Monday, August 18, 2014

The Clean Plate Club: Good or Bad?

Ahh tis’ that time of year again, back to school! How can I tell you may ask? Well between the backed up traffic/lack of parking spots on campus, dozens of annoying banks trying to get me to sign up for a credit card, and freshmen walking around like lost puppies sometimes with tears in their eyes, I think it’s a pretty safe bet. With the return of freshmen, comes the threat of the freshman 15. However, weight gain is not just limited to freshmen. Welcome to the process of aging my friends, where your metabolism starts to slow down and you can no longer eat or drink whatever you want without gaining weight! I decided to dedicate this blog to the clean plate club and how it can affect your waistline.  Without further ado…

As a child you probably have all been there; sitting at the dinner table staring at those peas on your plate and your father barking at you with the logical, “kids in Africa are staving so you will clean your plate,” or, “you are not leaving this table until your plate is clean.”   When you were a toddle you could get away with just throwing the peas on the ground, but once you reach a certain age it is not found to be quite as cute. Also not found as cute was my smart aleck response of…


I was just trying to show both my mastery of logic and giving, compassionate side, but that response never seemed to get me far. To my disadvantage in this situation, we were not allowed to have inside pets growing up (at least when my parents were home), so feeding the peas to the dog was not an option so I had to get creative. After carefully assessing the situation, my six-year-old self came up with two options. I would either A-shove them all in my mouth and run to the bathroom to spit them into the toilet or B-stealthily put them in a napkin and throw them away as quickly as possible. Did these tactics work? Maybe the first time or two, but unfortunately my parents caught on to these tactics pretty quick so I was forced back to square one: clean plate club. Looking back one of my brothers may have had a better strategy. After eating my father’s cupboard meatloaf, where he went through the cupboards and added whatever was stale to the meatloaf including but not limited to fruit loops, he made himself sick and was never again forced to eat meatloaf.  I hate to admit it, but he was on to something with that tactic.

You are probably all wondering where I am going with this about right now; so let me get to my point. As described above, most of us have been trained from childhood to “clean our plates.” Is this necessarily a bad thing? Does anybody doing the ice bucket challenge actually know what ALS stands for? No. However, research shows that typically people eat all of what they put on their plate. How can this be bad you ask? Well, let me give you another one of my scenarios. You have managed to survive your first couple of days at college living in a dorm X many hours away from mommy and daddy. You just had your first day of class and are overwhelmed and exhausted after crying yourself to sleep for the past three nights. All you want is some comfort food. You stroll up to the dish of meatloaf and mashed potatoes and pile it on your plate. (Consider yourself lucky; my father lives in Ohio so you can rest assured there are no fruit loops in it.) You sit down and start eating. Now for the tricky part, you get halfway through and realize that you are full but feel that you made a commitment to the food on your plate. You start to channel your inner Adam Richman. In the battle of (wo)man vs. food, you are  determined not to (wo)mankind down. You heroically battle forkful after forkful until your plate is clean. You triumphantly stand up on your chair and pump your fist in the air! Instead of being greeted with a round of applause and your picture on the wall or a free tshirt, you are greeted to the meat sweats, carb overload, extra calorie intake, and best of all weird looks from your new friends. You quickly get off of your chair and run back to your dorm room to put sweatpants on because you know in about 10 minutes you are going to want to explode. You probably all know where I am going with this on how it relates to nutrition, so I will just save it and share this picture instead.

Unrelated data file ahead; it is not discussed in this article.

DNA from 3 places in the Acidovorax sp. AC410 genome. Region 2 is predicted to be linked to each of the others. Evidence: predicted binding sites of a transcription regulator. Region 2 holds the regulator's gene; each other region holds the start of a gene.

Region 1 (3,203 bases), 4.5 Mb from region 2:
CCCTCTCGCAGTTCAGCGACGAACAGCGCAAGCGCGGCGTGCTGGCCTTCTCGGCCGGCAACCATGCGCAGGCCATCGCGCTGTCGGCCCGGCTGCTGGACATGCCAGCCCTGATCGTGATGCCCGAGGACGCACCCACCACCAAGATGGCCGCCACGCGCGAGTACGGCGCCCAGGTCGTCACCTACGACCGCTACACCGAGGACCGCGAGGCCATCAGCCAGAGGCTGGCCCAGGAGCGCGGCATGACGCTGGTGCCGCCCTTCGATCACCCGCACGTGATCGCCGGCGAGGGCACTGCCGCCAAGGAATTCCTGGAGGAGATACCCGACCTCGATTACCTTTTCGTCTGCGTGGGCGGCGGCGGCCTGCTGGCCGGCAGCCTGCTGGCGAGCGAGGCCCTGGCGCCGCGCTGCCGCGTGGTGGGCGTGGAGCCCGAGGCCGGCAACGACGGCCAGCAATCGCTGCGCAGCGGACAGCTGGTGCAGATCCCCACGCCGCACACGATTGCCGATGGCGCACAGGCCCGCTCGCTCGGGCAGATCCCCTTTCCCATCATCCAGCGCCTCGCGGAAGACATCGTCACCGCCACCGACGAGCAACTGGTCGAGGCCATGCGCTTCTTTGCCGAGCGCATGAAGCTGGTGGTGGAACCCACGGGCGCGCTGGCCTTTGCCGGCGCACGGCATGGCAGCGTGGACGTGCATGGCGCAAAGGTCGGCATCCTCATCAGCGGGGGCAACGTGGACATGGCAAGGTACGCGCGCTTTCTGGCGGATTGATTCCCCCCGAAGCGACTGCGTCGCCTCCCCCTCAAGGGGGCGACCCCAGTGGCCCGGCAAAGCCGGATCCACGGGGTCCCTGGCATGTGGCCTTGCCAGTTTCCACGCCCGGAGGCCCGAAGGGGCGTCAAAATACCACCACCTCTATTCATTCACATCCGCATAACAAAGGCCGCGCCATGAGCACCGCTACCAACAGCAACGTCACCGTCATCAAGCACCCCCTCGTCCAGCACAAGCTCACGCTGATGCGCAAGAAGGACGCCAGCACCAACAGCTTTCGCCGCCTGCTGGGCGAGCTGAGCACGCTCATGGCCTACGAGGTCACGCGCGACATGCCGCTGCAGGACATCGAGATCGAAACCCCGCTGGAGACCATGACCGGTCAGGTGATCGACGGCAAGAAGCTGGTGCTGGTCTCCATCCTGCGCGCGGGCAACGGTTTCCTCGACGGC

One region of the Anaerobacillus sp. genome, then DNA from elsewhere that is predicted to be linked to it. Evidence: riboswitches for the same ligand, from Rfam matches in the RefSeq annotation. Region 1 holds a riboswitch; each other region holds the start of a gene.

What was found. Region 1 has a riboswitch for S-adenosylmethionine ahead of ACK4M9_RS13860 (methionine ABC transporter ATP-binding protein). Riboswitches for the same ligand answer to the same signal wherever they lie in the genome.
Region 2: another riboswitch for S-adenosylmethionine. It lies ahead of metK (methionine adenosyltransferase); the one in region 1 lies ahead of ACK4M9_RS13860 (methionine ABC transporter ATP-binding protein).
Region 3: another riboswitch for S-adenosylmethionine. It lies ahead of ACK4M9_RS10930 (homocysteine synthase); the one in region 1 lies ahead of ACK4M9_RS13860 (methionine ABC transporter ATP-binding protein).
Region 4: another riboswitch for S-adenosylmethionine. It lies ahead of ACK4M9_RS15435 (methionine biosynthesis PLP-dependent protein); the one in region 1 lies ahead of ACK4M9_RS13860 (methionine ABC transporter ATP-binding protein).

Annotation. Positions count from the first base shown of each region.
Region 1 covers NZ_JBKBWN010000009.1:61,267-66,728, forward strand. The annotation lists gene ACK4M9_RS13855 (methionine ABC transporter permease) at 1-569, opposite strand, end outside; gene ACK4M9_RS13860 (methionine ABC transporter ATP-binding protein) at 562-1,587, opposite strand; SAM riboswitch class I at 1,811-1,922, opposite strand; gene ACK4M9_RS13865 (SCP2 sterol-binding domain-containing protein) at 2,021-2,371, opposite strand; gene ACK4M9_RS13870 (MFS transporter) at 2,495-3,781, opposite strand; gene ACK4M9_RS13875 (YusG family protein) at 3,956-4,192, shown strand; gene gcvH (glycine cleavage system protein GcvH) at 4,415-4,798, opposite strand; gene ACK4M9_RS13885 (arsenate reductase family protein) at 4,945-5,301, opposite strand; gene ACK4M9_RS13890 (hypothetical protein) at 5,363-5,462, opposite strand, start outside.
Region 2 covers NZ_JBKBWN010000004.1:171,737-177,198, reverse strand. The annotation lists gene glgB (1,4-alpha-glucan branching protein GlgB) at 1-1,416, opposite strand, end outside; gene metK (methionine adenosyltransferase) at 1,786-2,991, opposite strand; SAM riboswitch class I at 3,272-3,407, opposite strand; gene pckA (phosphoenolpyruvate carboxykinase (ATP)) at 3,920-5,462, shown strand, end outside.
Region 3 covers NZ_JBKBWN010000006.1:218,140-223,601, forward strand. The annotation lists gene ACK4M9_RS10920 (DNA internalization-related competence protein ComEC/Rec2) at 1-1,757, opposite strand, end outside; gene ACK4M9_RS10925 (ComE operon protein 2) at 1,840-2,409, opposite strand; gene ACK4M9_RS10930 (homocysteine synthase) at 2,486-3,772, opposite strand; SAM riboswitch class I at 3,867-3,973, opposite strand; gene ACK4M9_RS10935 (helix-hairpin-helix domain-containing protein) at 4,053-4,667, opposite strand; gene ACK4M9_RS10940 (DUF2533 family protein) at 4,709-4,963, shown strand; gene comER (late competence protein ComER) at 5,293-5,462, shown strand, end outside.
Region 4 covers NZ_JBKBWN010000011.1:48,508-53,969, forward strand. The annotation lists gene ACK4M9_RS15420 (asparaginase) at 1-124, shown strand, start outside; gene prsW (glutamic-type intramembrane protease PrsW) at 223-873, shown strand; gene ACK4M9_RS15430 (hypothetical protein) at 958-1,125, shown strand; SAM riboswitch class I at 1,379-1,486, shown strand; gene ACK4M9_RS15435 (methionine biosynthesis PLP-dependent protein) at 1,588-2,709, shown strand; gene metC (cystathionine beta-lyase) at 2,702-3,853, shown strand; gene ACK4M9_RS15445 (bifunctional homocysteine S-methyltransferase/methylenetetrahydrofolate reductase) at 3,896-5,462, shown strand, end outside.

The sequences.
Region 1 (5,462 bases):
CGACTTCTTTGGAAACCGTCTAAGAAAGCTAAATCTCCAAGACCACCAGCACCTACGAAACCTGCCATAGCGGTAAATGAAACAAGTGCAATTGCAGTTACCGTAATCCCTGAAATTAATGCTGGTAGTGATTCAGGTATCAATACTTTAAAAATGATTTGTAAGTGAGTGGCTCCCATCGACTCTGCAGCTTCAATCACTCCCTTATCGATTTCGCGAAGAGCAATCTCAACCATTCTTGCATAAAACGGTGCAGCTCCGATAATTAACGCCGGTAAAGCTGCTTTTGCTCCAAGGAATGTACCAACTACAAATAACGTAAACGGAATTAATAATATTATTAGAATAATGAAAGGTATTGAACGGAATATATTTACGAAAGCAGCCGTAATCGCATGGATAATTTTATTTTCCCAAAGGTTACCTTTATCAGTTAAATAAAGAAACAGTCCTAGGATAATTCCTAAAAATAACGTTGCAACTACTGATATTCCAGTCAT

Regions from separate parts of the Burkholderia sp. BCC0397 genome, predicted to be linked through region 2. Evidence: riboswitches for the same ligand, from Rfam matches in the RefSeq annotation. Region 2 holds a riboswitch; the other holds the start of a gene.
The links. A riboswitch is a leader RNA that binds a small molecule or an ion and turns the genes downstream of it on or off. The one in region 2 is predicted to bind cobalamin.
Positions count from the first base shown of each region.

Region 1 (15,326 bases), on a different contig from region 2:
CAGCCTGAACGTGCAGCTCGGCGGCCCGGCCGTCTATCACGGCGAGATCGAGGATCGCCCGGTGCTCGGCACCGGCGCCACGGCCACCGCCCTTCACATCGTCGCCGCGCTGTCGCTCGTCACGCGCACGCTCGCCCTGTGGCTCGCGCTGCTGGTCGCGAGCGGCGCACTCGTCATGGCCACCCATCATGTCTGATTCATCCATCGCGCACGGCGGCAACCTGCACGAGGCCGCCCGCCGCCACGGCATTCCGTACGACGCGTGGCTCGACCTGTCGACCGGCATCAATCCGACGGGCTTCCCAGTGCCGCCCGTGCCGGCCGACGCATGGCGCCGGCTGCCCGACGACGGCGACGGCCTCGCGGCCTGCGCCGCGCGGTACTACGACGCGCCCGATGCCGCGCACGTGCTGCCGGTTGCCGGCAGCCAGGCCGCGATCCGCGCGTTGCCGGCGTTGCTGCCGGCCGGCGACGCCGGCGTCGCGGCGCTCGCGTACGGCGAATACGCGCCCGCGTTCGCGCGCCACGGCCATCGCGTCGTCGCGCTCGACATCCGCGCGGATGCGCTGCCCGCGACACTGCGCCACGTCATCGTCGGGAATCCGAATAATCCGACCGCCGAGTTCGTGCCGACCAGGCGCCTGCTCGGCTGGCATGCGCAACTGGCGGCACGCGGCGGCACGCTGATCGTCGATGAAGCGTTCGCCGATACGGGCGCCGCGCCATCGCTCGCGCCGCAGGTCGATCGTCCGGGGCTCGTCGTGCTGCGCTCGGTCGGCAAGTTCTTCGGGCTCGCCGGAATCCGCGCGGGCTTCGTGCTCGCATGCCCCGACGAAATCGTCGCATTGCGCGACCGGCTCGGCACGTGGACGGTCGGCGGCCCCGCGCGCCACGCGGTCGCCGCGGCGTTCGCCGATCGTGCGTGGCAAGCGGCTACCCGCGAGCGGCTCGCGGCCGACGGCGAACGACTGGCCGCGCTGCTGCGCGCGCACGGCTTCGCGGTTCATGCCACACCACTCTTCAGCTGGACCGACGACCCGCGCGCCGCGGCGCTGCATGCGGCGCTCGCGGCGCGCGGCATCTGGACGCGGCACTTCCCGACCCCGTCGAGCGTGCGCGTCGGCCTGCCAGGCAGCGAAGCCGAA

Now, this whole clean plate concept doesn’t have to necessarily be a bad thing. Chances are it was some sort of fruit or vegetable that your parents were trying to shove down your throat. Now that you are a grown up and hopefully like fruits and vegetables, you can use this concept to your advantage to make yourself eat more of them. Load up your plate with fruits and veggies and voila! Its like magic, you eat more fruits and veggies due to your traumatizing childhood clean your plate mentality.

Other recent research shows that by you cleaning your plate, it does not actually help the starving kids in Africa in any way, shape, or form. You no longer have to feel bad about not cleaning your plate! Also, now that you are in college your parents can no longer force you to clean your plate! You can just eat until you are full and then stop. Your new hipster friends may judge you a little bit for being wasteful but oh well.

Another obvious tip to avoid this situation in the first place is to not put as much food on your plate; you can always go up for seconds after all. These tips will help you from feeling like Honey Boo Boo when your freshman year is over…
Next time you are eating think about if you are cleaning your plate because you are still hungry or if you are cleaning your plate just because. Now if you will excuse me, I need to go send my parents snapchats of half “clean” plates of food to spite them. Until next time!

Keep it Fresh,
Keep it Green,


Beth

1 comment:

  1. This comment has been removed by a blog administrator.

    ReplyDelete